No one can seriously deny the impact of the BP oil spill on businesses along Florida’s Gulf Coast. Clearly, in many instances, there has been a direct correlation between the spill and what are undoubtedly staggering losses for certain businesses.

Few would suggest these businesses should not be compensated. One of the primary factors that the Gulf Coast Claims Facility — commonly referred to as the GCCF — will look at is proximity to the spill. The entity was created to administer the $20 billion fund established by BP to compensate oil spill victims,

Should businesses located inland, or on Florida’s East Coast perhaps, also be compensated for what may be equally significant and otherwise unexplainable losses when they are located hundreds of miles from oil-soaked beaches? In other words, should proximity to the spill in and of itself govern the day?

Here is what the GCCF’s Final Rules Governing Payment Options, Eligibility and Substantiation Criteria and Final Payment Methodology issued Feb. 18 had to say on the issue: “Neither physical proximity to the oil spill nor a particular type of work or business engaged in by the claimant is a prerequisite to eligibility for payment of a claim. But adequate documentation of damage attributable to the oil spill is required. Physical proximity to the oil spill and the nature of the business or work engaged in by the claimant are important factors when it comes to the proof needed to document a claim that the damage was caused by the oil spill.”

As someone who represents numerous businesses with claims before the GCCF, in all candor, I remain skeptical.

All About Perception

The question is really one of perception because of the industry that is often considered synonymous with Florida economic life, namely tourism. Tourism is all about perception, whether a business is located in Pensacola, whose beaches were touched by oil, or Miami Beach, which is far, far away from the outer reaches of the spill.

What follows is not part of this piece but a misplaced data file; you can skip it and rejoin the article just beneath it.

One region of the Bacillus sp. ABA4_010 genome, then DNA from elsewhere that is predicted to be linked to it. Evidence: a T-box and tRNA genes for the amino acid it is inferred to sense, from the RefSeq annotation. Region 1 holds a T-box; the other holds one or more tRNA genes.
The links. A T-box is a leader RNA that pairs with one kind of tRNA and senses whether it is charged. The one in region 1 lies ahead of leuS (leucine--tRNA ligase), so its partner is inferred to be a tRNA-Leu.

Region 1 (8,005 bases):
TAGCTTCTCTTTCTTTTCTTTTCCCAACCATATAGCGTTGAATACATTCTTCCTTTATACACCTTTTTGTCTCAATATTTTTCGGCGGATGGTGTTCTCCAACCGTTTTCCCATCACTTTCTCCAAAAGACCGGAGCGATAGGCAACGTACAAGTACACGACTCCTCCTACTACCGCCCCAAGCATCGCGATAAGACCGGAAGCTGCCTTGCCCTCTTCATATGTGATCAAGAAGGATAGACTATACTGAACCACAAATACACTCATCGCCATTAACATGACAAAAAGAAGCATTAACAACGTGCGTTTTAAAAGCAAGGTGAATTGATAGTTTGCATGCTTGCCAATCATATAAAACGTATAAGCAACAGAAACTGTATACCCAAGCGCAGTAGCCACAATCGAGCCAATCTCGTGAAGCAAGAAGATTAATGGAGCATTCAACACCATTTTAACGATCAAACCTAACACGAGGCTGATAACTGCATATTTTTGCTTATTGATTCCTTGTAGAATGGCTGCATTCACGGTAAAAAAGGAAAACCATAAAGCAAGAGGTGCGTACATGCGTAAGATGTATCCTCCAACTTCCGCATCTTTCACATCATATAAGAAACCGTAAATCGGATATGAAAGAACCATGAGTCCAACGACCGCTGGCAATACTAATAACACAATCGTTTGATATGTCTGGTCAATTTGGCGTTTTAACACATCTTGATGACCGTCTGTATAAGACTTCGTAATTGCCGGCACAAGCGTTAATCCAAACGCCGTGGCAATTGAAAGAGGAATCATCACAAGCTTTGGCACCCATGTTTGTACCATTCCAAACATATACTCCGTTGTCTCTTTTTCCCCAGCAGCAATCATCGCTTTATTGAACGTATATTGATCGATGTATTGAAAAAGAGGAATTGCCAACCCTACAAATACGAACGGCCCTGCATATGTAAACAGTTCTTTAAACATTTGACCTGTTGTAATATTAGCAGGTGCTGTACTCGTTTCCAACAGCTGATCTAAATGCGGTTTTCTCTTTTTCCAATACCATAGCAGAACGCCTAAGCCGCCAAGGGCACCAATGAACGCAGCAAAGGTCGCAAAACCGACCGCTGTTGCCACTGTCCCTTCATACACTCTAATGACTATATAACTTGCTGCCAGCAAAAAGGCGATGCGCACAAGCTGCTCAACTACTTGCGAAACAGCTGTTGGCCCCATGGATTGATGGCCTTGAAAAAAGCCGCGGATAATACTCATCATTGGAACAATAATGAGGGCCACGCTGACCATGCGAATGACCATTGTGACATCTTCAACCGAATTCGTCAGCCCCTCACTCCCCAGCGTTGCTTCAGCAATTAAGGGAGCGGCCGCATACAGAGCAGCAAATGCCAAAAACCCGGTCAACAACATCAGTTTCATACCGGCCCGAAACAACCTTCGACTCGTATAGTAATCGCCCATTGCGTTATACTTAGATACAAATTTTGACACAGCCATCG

Someone from Wisconsin looking to get away from January’s snow and ice to vacation in a warm and sunny Florida environment may not appreciate or understand the fact that Pensacola and Miami Beach are so far apart they’re in different times zones. The person simply may conclude, “I see that oil has hit beaches in Florida; I am not going there for my vacation.”

The phenomenon is similar to a hurricane hitting, for example, the Daytona Beach area. How many people in southeast Florida will get calls or emails from friends or relatives in the Northeast asking them whether everything is OK? The reason is simple. Those who live a thousand miles away “perceive” the impact of a storm that hits Florida, not really knowing most of the state may be relatively unaffected, at least directly, by the storm.

Kenneth Feinberg, the head of the GCCF, testified before Congress, last July that “perception is compensable.” Feinberg has, in the past, specifically indicated those in the tourism industry did not necessarily have to be located at or near a beach where oil washed up to receive compensation for damages suffered as a result of the oil spill. That can potentially be welcome news for the owner of vacation property in Naples, whose rental revenues have plummeted since the oil spill.

It is all about perception. Perception is what drives tourism. For those whose livelihood is tourism, great perception routinely means great revenue. Poor perception just as frequently translates to poor sales. If I thought tar balls were washing up on beaches where I was contemplating a relaxing springtime or winter vacation, I would probably choose to vacation elsewhere, regardless of the fact that those tar balls may not have come within 500 miles of my planned destination.

Again, it all comes down to perception.